We, the Anarchists! A Study of the Iberian Anarchist Federation (FAI) 1927-1937.

Author:Cleminson, Richard
Position:Book review

Stuart Christie, We, the Anarchists! A Study of the Iberian Anarchist Federation (FAI) 1927-1937

Edinburgh/Oakland, West Virginia: AK Press, 2008

ISBN 9781904859758

This reprint of Stuart Christie's history of the Iberian Anarchist Federation constitutes an important addition to the neglected history of the renowned anarchist organization that formed one of the strands of the broad Spanish and Portuguese libertarian movement in the early twentieth century. Unlike Gomez Casas' Anarchist Organisation: The History of the FAI (1986), which is largely sympathetic to the FAI, this book begins its account in a generally positive mode to end up by depicting the organization as a manifestation of the betrayal of the libertarian aspirations and actions of the mass of anarchists and anarcho-syndicalists active in the period of the Spanish Civil War and revolution (1936-9). While the Portuguese element of the FAI is barely mentioned (it had to operate clandestinely from the early 1930s), the Spanish component is presented as a vibrant anarchist organization with close links to the mass syndicalist union, the CNT (National Confederation of Labour). Any accusation of control of the CNT by the FAI, however--an often cited topic--is consistently dismissed by Christie. Rather, in Christie's view, 'the FAI developed as a direct response by rank and file militants to manoeuvres by the national leadership of the CNT to overturn the revolutionary objectives and constitution of the CNT' (p.40).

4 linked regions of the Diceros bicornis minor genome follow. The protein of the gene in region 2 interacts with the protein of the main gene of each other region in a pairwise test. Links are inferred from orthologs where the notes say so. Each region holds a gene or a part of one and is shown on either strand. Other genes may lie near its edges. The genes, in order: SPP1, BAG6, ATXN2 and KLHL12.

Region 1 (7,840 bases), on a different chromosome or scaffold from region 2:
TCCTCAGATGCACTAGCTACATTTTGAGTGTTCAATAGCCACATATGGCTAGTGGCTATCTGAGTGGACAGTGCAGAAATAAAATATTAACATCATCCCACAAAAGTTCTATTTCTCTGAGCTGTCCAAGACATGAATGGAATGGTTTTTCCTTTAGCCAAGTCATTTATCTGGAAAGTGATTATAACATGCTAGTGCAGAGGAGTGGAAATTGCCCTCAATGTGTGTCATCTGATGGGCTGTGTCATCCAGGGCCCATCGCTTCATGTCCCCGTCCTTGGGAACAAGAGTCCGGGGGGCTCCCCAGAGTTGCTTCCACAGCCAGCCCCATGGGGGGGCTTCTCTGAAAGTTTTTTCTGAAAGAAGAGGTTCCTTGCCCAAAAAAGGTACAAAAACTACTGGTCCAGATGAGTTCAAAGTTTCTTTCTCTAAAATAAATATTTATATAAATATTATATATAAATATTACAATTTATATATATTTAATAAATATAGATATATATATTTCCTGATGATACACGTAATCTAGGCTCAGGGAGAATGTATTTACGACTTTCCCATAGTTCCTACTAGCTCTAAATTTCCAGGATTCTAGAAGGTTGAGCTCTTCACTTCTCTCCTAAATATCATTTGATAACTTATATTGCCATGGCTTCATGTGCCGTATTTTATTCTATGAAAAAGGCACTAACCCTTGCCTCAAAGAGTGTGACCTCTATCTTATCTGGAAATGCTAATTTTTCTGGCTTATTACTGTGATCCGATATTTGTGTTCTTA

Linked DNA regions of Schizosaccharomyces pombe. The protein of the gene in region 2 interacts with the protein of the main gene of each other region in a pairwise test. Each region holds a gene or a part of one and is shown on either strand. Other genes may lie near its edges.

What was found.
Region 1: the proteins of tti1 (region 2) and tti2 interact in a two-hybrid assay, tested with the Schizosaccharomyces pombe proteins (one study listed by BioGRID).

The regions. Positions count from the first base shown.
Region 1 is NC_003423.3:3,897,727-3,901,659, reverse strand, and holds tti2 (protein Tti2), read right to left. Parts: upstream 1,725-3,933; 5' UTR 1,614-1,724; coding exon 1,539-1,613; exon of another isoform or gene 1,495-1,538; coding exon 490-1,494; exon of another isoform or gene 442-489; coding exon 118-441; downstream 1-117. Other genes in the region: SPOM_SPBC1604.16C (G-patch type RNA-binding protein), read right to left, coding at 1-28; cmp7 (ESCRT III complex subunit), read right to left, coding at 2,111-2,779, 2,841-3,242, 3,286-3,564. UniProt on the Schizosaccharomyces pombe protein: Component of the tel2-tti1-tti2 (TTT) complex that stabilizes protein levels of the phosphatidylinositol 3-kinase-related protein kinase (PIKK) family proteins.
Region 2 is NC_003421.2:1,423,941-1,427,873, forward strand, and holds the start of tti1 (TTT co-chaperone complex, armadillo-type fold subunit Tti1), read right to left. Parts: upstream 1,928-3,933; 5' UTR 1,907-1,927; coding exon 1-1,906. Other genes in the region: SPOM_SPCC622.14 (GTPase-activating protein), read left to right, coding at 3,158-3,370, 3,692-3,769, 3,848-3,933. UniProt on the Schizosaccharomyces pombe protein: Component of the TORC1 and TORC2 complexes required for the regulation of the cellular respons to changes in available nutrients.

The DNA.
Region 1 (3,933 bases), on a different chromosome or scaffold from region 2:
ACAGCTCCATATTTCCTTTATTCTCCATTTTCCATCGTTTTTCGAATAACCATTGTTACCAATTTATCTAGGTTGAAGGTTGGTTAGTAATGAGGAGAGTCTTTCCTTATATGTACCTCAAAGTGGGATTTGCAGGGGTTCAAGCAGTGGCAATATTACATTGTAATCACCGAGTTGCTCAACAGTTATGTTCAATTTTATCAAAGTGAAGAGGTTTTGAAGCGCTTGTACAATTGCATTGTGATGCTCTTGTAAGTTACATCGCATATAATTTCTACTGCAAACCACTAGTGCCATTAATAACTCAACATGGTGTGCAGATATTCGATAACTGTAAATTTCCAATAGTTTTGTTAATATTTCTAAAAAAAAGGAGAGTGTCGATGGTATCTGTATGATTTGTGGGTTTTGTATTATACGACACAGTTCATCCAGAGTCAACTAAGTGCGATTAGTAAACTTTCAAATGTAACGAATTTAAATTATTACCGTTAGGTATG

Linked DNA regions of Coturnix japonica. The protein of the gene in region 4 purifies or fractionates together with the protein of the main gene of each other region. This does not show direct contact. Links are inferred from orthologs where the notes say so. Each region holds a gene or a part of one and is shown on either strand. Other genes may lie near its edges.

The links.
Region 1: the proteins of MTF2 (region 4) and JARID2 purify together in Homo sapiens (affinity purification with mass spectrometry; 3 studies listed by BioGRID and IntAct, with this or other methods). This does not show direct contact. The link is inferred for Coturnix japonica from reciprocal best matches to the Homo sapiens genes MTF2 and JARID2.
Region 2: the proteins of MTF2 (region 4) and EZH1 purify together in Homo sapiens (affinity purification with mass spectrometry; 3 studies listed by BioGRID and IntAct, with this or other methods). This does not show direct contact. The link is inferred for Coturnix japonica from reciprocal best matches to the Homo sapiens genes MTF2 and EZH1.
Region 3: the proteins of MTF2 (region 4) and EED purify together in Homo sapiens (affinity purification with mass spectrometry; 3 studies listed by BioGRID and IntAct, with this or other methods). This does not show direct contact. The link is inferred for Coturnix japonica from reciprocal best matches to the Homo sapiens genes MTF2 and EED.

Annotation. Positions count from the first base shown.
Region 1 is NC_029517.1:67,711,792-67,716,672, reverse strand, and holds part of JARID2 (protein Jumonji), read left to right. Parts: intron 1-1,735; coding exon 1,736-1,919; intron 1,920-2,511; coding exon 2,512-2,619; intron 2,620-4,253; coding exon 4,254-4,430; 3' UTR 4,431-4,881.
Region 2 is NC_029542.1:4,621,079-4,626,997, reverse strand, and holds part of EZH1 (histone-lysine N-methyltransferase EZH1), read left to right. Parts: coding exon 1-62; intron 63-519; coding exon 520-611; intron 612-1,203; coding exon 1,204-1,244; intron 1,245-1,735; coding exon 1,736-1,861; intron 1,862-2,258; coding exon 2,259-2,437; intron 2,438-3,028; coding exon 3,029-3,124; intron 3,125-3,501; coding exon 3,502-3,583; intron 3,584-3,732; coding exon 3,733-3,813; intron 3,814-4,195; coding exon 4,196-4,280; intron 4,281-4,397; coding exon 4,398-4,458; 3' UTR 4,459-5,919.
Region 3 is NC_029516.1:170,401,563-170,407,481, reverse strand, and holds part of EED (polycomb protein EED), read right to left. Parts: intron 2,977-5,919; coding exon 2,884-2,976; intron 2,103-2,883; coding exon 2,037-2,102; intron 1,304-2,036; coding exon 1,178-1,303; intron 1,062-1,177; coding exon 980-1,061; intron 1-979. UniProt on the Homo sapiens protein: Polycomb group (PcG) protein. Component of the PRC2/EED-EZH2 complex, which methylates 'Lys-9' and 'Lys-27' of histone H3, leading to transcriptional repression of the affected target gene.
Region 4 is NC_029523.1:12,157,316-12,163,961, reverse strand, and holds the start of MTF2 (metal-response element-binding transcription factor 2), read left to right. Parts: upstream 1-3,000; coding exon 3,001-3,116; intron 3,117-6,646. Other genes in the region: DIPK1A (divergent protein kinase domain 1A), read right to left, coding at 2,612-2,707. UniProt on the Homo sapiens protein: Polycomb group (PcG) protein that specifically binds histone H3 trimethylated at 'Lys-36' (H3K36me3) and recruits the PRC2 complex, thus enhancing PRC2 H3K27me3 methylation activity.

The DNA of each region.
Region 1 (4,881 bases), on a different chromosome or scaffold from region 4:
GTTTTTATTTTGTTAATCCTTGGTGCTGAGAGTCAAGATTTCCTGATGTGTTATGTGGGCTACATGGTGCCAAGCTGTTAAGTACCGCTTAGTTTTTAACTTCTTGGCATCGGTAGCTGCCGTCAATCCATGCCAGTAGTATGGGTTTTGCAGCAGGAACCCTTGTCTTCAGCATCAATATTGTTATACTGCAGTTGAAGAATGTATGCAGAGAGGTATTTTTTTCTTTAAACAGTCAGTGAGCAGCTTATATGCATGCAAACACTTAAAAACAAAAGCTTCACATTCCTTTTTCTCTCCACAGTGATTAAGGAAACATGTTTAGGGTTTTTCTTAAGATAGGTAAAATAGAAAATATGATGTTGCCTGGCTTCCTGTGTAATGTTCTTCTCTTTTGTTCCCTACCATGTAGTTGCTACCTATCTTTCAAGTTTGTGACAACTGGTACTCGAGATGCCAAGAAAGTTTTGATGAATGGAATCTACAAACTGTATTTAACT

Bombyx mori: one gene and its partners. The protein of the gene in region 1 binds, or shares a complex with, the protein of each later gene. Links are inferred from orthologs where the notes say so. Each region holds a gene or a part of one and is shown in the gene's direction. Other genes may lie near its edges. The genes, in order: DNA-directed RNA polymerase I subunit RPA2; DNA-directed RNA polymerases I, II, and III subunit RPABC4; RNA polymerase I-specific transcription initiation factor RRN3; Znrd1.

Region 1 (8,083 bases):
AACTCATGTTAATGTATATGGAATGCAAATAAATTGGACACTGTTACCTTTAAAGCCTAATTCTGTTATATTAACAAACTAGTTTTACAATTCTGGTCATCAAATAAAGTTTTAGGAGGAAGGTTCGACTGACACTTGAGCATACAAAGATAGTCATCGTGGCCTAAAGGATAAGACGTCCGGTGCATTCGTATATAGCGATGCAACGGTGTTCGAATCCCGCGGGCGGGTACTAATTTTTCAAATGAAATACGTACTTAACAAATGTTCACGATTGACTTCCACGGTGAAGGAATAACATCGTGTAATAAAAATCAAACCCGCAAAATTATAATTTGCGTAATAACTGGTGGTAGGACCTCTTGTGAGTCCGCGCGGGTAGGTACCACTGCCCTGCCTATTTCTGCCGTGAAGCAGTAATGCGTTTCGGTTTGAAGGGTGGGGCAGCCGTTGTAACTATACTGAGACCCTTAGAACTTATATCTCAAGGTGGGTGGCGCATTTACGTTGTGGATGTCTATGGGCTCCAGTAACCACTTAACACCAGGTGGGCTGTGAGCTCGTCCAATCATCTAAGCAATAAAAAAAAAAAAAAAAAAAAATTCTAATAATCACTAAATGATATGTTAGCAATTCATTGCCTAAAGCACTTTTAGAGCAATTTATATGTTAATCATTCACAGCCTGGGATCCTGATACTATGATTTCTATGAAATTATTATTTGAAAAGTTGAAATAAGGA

This supposed dichotomy between the revolutionary anarchists of the FAI (before their downfall and integration into the apparatus of the state, just like the CNT) and the reformist-leaning syndicalists informs much of the book. But there are limitations to this analysis. First, it is necessary to discuss further what precisely made up the 'rank and file' of the CNT--setting up sharp distinctions between the rank and file and an increasingly elitist reformist 'leadership' does not explain how such a division occurred in the first place. Secondly, it is necessary to provide some context on the historical ideological background and evidently reformist roots of some sectors of the CNT, that is, from republican and moderate socialist traditions alive and well in the last years of the nineteenth century. Many joined the CNT simply because it was effective in combating the factory owners rather than through any explicit ideological commitment. Thirdly, and despite what is...

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